If you had to ask people about men’s emotions the general reply would be that men tend to be cold and do not show emotions. Marianne LaFrance (2015) conducted a study in which the same facial expression on a male and a female was perceived as angry for the former and sad in relation to the latter.  So where is all this coming from? Researchers are content with the premise that this is rooted in our gender role stereotypes. In which, females are taught to accept their emotions and express them, whilst males are taught to suppress them and ‘act tough’. The problem lies here, emotional intensity typically includes the act of crying as a relief from the intensity. If one does not cry the relief has not been initiated. Therefore, what happens is that the individual may experience what is known as psychosomatic symptoms. These are physical pains which occur around the body such as back aches, migraines, and other pains may emerge due to the unresolved emotional pain.

If men are taught to use stereotypical mechanisms to deal with emotional pain – that is to act aggressive in order to subdue emotional pain. Then this might reinforce the behaviour which could leave the male in a lot of pain and potentially a lot of trouble. Therefore, men may start to associate their masculine identity with being cold, logical and pragmatic. In such a way that if any strong emotions are elicited then they may feel intense shame. Shame is an emotional state which emerges when one finds themselves in a situation in which an individual threatens one’s sense of identity. Therefore, because men may not be educated on how to manage emotions effectively, any high emotional state may lead them to feel like their sense of self is being threatened. In which they then may react with anger, hostility or a fight or flight response in order to diffuse their own emotions and their own integrity.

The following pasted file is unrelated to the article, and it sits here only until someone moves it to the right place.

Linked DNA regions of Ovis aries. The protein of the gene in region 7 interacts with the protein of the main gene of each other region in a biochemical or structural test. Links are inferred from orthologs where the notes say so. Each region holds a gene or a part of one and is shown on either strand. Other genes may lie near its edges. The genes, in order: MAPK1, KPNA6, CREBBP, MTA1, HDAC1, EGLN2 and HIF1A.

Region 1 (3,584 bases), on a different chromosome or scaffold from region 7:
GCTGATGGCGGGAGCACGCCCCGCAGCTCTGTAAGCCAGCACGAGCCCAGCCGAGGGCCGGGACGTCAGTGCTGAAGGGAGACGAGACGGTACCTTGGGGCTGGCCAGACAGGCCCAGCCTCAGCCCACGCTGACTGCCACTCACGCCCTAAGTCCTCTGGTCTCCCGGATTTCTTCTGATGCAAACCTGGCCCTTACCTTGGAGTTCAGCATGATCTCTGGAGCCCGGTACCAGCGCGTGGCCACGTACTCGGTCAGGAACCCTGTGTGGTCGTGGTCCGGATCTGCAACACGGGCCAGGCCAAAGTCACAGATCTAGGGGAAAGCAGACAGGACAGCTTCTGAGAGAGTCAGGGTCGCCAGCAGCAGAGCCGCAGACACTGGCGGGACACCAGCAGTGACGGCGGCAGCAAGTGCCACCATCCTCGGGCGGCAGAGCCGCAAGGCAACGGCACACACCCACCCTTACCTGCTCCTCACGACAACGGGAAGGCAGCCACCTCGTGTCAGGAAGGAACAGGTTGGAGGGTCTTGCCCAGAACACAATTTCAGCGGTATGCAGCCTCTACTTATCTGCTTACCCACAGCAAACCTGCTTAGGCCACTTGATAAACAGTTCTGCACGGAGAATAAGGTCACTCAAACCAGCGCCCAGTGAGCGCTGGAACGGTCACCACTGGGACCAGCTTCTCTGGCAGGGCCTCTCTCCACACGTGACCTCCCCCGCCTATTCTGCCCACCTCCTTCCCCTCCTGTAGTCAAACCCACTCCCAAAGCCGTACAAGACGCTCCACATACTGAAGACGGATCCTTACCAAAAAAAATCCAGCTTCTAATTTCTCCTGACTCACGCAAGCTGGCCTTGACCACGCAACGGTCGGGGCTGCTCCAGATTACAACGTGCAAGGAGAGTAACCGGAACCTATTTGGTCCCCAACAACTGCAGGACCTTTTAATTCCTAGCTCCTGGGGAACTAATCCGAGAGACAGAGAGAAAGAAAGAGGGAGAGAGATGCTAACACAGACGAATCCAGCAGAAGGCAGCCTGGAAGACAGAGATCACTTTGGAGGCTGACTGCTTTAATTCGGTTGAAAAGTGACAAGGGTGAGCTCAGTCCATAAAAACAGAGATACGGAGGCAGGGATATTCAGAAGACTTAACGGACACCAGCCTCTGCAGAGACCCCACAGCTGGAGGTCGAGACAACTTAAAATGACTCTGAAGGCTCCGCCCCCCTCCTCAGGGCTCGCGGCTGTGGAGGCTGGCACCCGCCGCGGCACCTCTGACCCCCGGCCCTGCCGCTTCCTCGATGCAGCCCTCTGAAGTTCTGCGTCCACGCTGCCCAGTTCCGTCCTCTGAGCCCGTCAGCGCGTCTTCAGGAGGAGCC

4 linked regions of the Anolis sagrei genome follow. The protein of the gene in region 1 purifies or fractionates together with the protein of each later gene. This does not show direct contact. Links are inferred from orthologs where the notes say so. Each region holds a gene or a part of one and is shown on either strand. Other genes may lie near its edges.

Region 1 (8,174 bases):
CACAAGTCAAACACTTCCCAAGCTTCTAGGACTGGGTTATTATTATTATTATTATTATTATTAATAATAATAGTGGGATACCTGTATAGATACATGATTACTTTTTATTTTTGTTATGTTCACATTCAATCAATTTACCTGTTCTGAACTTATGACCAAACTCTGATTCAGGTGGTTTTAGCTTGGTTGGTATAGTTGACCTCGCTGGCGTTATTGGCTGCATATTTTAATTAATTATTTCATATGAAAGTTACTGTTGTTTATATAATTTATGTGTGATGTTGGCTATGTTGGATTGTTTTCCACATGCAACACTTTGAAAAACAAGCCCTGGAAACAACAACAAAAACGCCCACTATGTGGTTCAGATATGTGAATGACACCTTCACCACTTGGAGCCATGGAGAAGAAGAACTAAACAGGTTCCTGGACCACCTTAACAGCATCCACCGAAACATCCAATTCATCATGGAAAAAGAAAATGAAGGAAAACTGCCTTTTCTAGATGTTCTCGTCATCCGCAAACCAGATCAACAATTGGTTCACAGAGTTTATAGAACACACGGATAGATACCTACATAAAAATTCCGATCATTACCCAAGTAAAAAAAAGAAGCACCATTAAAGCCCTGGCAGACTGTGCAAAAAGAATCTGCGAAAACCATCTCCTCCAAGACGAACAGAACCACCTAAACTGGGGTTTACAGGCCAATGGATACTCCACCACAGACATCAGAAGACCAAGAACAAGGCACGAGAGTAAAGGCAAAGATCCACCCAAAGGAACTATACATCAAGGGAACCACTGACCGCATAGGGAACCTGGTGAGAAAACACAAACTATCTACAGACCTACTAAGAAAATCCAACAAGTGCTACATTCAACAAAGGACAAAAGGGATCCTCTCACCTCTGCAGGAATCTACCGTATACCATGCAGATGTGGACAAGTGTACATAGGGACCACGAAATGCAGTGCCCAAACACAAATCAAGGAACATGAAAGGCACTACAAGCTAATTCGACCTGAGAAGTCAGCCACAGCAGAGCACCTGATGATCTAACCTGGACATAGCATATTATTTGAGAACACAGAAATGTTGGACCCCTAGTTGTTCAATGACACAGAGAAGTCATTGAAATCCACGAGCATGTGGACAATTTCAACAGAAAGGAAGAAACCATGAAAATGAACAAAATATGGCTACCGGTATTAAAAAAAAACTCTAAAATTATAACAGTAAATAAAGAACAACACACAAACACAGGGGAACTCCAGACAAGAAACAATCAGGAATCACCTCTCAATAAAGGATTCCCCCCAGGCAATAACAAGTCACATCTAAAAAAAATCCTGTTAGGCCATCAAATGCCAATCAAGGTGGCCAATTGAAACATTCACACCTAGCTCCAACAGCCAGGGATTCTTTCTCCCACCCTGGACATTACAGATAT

Perhaps it served an evolutionary function in previous generations. However, as our society becomes increasingly more social and reliant on emotional regulation in which safe and peaceful communication amongst one another is needed, it is time then to start discussing and educating the current and future generations of men to discuss feelings and to manage situations which elicit high emotional intensity.

I encourage the reader whether one is in a relationship or not to discuss their feelings with others perhaps a friend. In which it would be beneficial to understand how others manage their own feelings. I would encourage you to normalise levels of high emotionality when they arise in your personal relationships by stating phrases such as; “I understand that this situation brought about many feelings. What is it that you are feeling exactly?”, “It’s okay to feel whatever you are feeling in this situation I feel like that sometimes too…”


Tull, J.M.L. & Roemer, L. (2005). Masculinity, Shame, and Fear of Emotions as Predictors of Men’s Expressions of Anger and Hostility. Psychology of Men & Masculinity,  6(4), 275–284. doi: 10.1037/1524-9220.6.4.27                                               

Neel, R., Vauhn Beker, D., Neuberg, D.S.L., & Kenrick, D.T. (2012). Who expressed what emotion? Men grab anger, women grab happiness. Journal of Experimental Social Psychology, 48, 583–586.

Karl Grech is a counsellor. He offers counselling to both individuals and couples within Willingness. He can be contacted on karl@willingness.com.mt or call us on 79291817.